The June 2021 RICS UK Residential Survey results point to another solid month for activity across the sales market, even though indicators capturing new buyer demand have eased somewhat as the Stamp Duty holiday moves towards its tapered withdrawal. Crucially, a scarcity of new instructions coming onto the market has become more prominent during recent surveys, with measures tracking fresh listings moving deeper into negative territory over the month.
At the headline level, a net balance of +14% of contributors reported an increase in new buyer enquiries during June. Although this is the fourth successive positive monthly reading, it does represent a noticeable moderation compared to the recent high of +43% posted back in April. What’s more, this easing in momentum is visible across virtually all regions/ countries of the UK covered by the survey.
Nevertheless, the latest feedback continues to signal a clear excess of demand over supply. Indeed, the net balance for new instructions came in at -34% (down from -24% previously) during June, consistent not only with a third consecutive monthly fall in new listings but also pointing to an accelerated rate of decline. While a net balance of +17% of survey participants still note that the number of market appraisals being undertaken is running ahead of the comparable period last year, this gauge has turned slightly softer in each of the past two months (net balance was +34% in April, +24% in May).
Meanwhile, the number of agreed sales picked up once again in June, evidenced by a net balance of +8% of respondents noting an increase. Again, although still positive, the net balance for this metric has eased over recent months, having hit +46% back in March.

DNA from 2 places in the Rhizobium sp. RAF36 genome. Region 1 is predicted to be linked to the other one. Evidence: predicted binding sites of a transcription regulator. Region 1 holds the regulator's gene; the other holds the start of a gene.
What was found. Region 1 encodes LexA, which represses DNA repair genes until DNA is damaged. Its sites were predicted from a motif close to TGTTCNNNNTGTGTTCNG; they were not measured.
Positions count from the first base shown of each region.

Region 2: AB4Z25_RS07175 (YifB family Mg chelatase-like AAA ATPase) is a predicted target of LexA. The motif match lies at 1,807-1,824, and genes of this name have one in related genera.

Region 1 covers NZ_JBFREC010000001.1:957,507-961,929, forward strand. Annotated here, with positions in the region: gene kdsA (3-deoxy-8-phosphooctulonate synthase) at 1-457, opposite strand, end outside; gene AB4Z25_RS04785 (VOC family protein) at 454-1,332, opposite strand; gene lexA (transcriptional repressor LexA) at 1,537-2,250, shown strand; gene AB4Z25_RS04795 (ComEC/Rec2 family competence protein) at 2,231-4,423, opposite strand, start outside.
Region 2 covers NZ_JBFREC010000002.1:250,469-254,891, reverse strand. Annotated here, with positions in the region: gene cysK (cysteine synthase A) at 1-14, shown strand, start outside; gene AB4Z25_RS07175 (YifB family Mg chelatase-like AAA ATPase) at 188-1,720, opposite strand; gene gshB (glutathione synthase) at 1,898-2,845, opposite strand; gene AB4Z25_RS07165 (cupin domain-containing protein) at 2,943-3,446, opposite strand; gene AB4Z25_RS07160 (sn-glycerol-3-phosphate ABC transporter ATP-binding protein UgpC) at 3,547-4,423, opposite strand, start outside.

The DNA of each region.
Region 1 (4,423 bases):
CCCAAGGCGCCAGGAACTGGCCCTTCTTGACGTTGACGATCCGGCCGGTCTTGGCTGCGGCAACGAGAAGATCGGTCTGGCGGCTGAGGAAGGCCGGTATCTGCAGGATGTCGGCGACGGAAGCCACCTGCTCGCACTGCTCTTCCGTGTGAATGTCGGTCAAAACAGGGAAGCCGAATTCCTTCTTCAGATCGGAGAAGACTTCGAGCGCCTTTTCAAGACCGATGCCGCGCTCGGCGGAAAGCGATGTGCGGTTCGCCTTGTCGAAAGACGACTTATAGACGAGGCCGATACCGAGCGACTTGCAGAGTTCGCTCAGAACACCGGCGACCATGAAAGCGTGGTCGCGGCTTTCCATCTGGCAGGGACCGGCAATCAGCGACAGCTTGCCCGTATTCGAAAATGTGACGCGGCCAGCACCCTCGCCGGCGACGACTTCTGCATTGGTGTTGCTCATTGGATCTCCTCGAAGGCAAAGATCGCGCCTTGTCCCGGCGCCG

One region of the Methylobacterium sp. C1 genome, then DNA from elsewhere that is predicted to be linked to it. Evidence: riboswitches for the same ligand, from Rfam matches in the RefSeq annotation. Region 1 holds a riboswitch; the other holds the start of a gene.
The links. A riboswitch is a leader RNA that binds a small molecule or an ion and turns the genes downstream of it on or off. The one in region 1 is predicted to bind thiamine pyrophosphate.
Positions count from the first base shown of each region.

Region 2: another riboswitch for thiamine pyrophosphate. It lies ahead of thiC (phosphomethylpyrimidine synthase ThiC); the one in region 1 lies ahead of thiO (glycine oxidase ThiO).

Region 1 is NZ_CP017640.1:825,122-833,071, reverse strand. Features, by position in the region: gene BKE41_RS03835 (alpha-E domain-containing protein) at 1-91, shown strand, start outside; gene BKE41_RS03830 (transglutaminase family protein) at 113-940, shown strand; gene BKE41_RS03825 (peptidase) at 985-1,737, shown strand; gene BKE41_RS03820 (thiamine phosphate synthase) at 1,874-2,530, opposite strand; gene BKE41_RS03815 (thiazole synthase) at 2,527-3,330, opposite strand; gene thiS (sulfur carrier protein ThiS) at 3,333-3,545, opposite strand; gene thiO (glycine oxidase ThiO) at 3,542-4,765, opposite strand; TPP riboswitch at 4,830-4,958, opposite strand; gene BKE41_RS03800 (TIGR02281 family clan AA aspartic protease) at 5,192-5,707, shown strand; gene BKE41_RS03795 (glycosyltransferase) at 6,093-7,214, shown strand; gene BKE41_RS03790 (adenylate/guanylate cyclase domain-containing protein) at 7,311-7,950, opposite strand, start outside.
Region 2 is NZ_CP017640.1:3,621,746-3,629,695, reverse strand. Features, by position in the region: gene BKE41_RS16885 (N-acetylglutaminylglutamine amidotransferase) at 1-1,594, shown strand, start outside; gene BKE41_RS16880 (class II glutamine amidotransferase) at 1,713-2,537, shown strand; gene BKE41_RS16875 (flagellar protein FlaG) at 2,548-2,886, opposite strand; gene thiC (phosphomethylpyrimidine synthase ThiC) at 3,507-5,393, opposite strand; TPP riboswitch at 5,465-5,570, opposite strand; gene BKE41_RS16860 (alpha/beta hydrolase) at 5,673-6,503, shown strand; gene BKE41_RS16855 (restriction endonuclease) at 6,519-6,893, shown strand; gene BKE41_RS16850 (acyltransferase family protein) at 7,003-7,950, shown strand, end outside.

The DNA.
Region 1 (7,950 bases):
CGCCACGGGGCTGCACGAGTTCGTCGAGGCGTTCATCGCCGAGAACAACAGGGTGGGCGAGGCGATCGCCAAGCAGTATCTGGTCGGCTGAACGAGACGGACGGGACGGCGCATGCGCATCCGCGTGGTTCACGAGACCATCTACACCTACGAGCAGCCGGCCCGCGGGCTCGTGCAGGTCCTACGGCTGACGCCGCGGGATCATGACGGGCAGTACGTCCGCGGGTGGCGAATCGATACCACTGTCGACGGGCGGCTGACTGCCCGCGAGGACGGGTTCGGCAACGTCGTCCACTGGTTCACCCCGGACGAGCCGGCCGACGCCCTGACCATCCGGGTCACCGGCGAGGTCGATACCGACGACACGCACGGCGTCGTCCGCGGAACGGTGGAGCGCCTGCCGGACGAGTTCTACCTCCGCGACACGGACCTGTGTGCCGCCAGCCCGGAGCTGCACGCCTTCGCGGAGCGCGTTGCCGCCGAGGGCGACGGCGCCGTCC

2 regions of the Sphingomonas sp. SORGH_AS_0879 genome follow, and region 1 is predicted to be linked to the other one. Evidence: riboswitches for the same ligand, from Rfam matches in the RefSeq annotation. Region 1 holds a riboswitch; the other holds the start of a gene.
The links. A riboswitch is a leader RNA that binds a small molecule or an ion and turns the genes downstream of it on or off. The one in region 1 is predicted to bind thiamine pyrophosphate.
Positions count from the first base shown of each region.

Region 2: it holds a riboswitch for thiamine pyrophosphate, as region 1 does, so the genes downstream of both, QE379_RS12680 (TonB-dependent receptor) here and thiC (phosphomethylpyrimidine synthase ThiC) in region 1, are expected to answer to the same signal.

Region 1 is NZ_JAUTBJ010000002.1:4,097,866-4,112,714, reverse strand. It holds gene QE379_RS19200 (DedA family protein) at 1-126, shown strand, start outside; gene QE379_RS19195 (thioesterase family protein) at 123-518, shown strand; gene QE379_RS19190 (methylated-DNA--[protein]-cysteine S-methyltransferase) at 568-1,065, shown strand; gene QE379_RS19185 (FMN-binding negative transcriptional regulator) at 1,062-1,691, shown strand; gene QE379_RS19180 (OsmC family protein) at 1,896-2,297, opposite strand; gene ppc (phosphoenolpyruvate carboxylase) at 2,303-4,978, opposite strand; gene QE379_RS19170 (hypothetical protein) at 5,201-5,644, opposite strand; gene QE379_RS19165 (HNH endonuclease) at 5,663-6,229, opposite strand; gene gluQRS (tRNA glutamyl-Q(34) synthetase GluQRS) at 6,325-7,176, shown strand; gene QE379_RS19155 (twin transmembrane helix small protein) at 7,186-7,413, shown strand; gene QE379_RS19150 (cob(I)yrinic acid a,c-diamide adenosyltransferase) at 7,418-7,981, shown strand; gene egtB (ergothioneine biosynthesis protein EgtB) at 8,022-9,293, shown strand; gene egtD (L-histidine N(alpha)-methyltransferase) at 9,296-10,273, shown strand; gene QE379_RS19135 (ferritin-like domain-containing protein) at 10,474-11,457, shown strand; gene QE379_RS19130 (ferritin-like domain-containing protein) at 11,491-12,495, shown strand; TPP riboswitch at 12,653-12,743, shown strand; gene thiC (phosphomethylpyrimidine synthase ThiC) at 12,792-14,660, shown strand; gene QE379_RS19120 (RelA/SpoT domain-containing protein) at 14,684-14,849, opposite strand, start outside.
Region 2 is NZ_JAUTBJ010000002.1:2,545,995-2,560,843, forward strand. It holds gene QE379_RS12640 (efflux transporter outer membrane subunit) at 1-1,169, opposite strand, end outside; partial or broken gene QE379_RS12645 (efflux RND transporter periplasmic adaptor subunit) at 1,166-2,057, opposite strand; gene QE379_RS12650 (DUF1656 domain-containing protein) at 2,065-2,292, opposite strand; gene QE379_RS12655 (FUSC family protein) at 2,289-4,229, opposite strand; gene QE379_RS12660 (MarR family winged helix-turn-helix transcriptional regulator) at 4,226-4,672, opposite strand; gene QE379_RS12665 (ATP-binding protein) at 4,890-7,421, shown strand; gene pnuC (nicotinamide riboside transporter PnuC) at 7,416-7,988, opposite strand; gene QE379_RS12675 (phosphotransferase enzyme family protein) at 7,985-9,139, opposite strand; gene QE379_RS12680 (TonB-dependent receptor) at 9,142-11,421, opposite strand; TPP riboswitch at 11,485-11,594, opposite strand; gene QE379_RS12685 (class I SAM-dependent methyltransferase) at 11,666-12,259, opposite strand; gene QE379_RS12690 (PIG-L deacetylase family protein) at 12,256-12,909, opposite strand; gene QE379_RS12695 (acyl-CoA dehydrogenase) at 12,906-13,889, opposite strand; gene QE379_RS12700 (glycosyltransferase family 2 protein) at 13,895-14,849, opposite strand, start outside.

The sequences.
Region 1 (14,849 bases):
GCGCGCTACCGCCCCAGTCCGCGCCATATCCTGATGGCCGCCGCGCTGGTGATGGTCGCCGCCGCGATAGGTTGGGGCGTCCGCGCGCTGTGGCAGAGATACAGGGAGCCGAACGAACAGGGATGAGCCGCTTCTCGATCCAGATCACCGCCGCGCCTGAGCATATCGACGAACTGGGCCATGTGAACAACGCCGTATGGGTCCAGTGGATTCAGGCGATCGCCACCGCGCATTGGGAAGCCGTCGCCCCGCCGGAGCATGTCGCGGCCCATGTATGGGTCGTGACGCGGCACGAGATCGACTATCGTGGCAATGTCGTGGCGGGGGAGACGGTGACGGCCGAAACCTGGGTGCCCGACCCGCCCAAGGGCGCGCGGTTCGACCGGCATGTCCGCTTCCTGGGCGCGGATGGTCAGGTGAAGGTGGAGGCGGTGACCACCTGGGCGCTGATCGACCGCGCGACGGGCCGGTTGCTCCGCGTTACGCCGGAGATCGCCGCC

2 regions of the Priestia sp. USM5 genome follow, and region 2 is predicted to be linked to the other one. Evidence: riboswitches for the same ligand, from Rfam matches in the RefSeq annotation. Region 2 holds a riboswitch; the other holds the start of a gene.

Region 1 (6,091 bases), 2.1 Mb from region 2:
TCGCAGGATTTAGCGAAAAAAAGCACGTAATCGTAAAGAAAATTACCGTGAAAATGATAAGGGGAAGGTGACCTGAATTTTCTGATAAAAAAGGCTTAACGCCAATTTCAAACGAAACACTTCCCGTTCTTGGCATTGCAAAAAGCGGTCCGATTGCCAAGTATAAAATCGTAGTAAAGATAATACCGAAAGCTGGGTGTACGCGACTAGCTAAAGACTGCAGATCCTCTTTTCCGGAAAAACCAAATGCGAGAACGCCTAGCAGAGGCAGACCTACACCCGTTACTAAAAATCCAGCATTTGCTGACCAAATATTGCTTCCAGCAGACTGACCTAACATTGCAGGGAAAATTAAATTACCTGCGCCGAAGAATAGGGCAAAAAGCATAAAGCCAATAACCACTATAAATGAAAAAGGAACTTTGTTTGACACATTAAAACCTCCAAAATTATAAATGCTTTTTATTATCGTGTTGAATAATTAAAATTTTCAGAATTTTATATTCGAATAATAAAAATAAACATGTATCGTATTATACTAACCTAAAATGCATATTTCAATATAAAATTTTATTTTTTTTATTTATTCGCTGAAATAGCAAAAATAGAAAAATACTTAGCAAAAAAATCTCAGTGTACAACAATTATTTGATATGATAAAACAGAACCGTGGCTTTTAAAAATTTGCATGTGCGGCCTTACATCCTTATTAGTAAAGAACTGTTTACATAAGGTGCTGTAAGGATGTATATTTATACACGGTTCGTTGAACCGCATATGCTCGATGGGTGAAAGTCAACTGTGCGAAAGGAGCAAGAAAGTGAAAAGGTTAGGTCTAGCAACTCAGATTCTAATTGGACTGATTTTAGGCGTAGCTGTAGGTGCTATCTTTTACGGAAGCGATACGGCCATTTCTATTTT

Looking ahead, near term sales expectations are now signifying a broadly flat outlook in the three months ahead, with the latest net balance slipping to -4% from +8% last time out. Moreover, the twelve-month sales expectations series returned a net balance of -12% during June (down from -5% previously), suggesting the level of sales activity being conducted across the market in aggregate may now soften slightly over the year to come.
Alongside this, a national net balance of +83% of respondents cited an increase in house prices over the survey period (compared to +82% in May). Comments submitted to the survey frequently highligh that this prices growth is being underpinned by the sheer lack of supply on the market at present. All parts of the UK continue to exhibit strong rates of house price inflation, led by exceptionally robust upward pressure in Yorkshire & the Humber, Northern Ireland and Wales.
With regards to the outlook for house prices, a net balance of +56% of survey participants sense that prices will increase further over the next twelve months. Again, all parts of the UK display elevated price expectations, albeit those returned in London are a touch more modest compared with the rest of the country.
In the lettings market, tenant demand growth seemingly accelerated over the month, with a net balance of +60% of contributors noting a rise (up from a reading of +48% in May). At the same time, the shortfall in new landlord instructions intensified further, as a net balance of -32% of respondents saw a decline (a deterioration on -21% beforehand). As a result, survey participants continue to envisage widespread rental growth going forward, with headline projections standing at +3% for the coming twelve months. In London, twelve-month rental growth projections have now been in modestly positive territory in each of the last three reports, signalling a turnaround relative to the negative assessment for rents being returned earlier in the year.